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"Serving His Country: Wellington’s Waterloo Banquets, " Topic

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309 hits since 11 Jun 2018
©1994-2019 Bill Armintrout
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Tango01 Supporting Member of TMP11 Jun 2018 10:37 p.m. PST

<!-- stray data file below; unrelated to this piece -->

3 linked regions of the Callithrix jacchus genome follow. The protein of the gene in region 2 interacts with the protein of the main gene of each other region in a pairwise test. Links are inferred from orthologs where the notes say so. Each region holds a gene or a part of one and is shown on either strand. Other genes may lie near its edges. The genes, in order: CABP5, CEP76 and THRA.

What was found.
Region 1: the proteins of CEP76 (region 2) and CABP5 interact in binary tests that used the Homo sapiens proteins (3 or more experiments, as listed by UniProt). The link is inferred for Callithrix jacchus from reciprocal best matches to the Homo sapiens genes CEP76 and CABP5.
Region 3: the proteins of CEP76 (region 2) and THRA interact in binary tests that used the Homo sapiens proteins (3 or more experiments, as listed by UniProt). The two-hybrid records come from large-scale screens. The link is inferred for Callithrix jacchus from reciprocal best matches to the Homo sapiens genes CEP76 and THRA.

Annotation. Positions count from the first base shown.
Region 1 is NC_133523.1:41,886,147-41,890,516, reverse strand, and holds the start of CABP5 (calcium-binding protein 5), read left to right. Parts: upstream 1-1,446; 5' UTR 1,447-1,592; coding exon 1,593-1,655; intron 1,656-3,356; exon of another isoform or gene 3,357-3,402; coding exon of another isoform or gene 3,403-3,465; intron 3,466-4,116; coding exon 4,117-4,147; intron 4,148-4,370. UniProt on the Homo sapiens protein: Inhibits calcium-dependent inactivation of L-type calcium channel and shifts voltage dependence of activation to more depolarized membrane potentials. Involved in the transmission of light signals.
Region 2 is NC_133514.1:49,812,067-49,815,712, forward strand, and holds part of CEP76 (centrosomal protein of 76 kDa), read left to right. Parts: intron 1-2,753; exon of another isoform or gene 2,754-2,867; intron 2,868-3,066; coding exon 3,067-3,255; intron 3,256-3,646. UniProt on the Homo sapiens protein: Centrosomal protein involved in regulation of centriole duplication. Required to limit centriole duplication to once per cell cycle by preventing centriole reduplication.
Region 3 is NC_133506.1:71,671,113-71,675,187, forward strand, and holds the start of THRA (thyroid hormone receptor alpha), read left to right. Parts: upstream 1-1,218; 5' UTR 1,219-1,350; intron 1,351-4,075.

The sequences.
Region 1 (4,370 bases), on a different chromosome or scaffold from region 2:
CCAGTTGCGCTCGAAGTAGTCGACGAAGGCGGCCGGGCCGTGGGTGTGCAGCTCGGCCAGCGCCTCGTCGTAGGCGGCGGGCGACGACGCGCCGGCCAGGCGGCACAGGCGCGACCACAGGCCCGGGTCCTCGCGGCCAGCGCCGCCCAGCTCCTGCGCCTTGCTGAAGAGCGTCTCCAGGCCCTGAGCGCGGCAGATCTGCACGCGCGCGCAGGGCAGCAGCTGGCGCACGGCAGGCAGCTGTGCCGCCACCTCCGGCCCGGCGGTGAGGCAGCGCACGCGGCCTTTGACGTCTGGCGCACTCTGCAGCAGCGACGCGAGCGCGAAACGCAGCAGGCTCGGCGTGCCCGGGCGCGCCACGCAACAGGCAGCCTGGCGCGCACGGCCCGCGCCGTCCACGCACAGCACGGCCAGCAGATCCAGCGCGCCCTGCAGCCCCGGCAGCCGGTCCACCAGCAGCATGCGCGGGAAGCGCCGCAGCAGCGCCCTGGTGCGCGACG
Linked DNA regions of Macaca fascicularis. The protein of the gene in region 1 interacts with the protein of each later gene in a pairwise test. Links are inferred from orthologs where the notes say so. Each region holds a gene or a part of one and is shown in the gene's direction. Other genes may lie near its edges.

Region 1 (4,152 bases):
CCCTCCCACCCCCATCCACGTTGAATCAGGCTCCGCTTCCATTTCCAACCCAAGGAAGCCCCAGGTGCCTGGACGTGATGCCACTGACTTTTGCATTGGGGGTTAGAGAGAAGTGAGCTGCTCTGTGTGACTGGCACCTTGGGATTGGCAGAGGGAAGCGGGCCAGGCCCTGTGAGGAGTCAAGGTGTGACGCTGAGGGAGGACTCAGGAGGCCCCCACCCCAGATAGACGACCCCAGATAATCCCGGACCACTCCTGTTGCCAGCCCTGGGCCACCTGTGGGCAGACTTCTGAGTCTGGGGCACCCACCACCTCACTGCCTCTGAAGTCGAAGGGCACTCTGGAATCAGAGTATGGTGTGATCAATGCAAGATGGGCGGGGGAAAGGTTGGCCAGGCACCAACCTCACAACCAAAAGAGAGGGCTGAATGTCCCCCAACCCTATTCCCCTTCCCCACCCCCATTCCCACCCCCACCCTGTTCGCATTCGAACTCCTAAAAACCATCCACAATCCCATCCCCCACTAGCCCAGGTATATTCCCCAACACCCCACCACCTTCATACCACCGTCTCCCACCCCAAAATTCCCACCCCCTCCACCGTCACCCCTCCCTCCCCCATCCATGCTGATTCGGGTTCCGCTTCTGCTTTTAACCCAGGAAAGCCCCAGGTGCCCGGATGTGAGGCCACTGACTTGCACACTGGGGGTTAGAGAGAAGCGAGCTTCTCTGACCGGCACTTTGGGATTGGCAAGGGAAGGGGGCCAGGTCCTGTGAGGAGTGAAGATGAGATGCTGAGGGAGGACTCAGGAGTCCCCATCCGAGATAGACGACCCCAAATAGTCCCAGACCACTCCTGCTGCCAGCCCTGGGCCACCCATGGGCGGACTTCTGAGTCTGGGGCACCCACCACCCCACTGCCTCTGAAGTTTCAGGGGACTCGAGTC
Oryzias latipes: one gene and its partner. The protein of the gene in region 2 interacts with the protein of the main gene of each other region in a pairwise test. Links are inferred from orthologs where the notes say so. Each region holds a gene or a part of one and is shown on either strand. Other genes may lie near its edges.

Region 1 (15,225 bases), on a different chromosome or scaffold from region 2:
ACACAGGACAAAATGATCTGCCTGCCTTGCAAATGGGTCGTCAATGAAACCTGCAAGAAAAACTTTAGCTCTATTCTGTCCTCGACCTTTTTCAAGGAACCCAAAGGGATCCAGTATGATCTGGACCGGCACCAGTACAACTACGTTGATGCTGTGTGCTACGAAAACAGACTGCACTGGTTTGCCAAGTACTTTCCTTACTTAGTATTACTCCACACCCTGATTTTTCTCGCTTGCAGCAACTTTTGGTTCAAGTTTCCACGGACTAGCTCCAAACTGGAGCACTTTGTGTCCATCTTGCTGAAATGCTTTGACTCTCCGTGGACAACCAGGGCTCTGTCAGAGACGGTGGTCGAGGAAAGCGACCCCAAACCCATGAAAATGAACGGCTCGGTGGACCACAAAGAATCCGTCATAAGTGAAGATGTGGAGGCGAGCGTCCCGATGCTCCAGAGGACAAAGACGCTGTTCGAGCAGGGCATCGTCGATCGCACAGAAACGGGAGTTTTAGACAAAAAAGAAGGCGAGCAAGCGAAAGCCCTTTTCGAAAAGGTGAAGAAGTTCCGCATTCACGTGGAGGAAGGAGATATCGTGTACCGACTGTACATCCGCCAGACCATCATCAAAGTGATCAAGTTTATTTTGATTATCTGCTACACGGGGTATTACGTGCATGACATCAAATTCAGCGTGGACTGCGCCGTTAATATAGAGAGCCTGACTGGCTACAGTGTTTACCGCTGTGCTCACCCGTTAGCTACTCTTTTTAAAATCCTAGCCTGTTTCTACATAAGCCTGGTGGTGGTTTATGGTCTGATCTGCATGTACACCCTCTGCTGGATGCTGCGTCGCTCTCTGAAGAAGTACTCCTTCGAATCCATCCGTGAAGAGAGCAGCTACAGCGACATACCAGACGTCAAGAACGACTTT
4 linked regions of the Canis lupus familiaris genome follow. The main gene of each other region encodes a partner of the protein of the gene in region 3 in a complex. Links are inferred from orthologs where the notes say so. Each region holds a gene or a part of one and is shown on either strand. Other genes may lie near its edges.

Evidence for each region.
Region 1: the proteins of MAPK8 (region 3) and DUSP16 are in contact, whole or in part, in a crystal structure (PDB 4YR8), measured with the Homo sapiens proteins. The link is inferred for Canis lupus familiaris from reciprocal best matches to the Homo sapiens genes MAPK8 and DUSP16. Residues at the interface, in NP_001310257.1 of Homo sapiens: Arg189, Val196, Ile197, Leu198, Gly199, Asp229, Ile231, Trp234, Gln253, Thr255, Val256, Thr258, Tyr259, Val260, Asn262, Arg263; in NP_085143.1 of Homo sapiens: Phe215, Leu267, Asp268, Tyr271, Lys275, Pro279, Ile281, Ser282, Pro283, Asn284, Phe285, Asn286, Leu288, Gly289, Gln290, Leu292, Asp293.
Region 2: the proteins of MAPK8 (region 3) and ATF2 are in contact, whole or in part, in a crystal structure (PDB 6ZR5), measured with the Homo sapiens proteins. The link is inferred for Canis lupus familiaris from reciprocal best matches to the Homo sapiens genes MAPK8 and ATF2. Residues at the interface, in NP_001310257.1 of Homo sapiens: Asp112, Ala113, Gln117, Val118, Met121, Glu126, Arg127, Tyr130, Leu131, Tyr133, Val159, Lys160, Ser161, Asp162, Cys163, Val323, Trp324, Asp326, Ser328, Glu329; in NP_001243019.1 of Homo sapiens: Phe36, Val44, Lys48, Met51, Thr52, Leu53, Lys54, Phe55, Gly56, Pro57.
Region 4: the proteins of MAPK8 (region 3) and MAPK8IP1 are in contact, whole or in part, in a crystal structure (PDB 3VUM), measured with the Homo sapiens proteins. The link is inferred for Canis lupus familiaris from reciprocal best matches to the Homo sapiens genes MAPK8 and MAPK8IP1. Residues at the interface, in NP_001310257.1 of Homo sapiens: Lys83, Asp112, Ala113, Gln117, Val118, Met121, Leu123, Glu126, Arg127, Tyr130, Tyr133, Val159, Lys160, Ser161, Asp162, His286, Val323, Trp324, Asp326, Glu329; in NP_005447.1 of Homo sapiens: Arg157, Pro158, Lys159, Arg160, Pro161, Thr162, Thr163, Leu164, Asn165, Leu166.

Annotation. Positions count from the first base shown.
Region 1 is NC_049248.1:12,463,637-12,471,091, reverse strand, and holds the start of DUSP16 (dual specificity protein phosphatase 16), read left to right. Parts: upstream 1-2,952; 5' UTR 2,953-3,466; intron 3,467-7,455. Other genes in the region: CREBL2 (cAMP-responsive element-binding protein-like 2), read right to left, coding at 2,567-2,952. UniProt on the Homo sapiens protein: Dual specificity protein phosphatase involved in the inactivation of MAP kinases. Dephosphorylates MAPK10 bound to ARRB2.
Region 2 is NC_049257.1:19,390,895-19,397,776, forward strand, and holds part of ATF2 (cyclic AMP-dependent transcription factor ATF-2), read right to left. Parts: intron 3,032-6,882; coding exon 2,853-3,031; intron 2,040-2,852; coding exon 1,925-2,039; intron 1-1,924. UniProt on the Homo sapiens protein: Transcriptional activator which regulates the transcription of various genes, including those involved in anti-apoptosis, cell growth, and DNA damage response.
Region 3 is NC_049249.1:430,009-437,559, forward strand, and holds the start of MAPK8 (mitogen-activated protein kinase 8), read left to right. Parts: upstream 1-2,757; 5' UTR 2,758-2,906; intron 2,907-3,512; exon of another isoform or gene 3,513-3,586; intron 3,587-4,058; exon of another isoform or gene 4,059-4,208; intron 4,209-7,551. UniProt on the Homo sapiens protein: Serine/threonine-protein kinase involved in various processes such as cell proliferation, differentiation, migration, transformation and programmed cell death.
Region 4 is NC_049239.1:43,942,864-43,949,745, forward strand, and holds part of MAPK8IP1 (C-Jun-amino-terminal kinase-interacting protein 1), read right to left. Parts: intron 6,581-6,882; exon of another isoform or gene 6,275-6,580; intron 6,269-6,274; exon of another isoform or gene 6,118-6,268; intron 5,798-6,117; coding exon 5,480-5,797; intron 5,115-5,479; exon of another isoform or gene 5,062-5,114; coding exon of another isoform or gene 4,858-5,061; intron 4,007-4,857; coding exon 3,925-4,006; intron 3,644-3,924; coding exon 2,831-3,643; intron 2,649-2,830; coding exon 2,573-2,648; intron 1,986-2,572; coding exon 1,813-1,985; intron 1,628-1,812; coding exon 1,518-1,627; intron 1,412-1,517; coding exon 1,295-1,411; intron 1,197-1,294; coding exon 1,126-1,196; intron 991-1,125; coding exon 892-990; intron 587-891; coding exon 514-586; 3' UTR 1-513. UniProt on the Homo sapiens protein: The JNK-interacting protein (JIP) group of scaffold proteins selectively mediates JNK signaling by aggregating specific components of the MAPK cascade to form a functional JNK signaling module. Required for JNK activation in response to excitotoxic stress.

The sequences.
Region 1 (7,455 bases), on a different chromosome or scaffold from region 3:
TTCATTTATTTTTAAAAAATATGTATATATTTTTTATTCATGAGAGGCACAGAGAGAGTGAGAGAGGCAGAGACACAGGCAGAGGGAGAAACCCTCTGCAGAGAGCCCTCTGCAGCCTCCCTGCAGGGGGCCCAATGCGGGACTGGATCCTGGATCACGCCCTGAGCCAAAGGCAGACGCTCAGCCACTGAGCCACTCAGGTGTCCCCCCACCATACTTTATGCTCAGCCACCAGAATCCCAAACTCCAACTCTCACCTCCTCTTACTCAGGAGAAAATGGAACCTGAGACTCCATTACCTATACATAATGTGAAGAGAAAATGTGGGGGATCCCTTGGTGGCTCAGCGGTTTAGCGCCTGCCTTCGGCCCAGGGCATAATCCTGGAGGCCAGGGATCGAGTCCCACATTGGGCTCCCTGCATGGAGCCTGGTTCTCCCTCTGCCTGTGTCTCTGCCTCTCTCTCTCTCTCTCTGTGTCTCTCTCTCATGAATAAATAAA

"From 1822 until 1852, the Duke of Wellington hosted an annual banquet to celebrate the allied victory at Waterloo. The dinners, despite only being open to the elite of the officer corps that fought at Waterloo, became one of the most recognizable and long-lasting remembrances of the battle in British society. This article first explores the banquets themselves, and then widens its scope to examine the attention, imitations, and criticism that surrounded them, and argues that the Banquet served a variety of purposes. For those who attended, it was a celebration of their military achievements, both past and present, allowing them to bask in the glory of 1815 in a publicly acceptable way. For the British Army as a whole it functioned as a grand celebration in miniature – a surrogate for national acclaim and a pinnacle event, from which all other Waterloo celebrations drew both pomp and legitimacy. For the nation, the Waterloo Banquet provided an anchor to that battle and the quarter-century of war that preceded it, a conflict which played a crucial role in the development of a national identity and served as the moral and rhetorical basis for British hegemony. Despite the attention Waterloo and the Napoleonic Wars have received, the Banquet remains a relatively unexplored phenomenon, and one that can provide insight into the British understandings of European victory, on political, military, and cultural levels."
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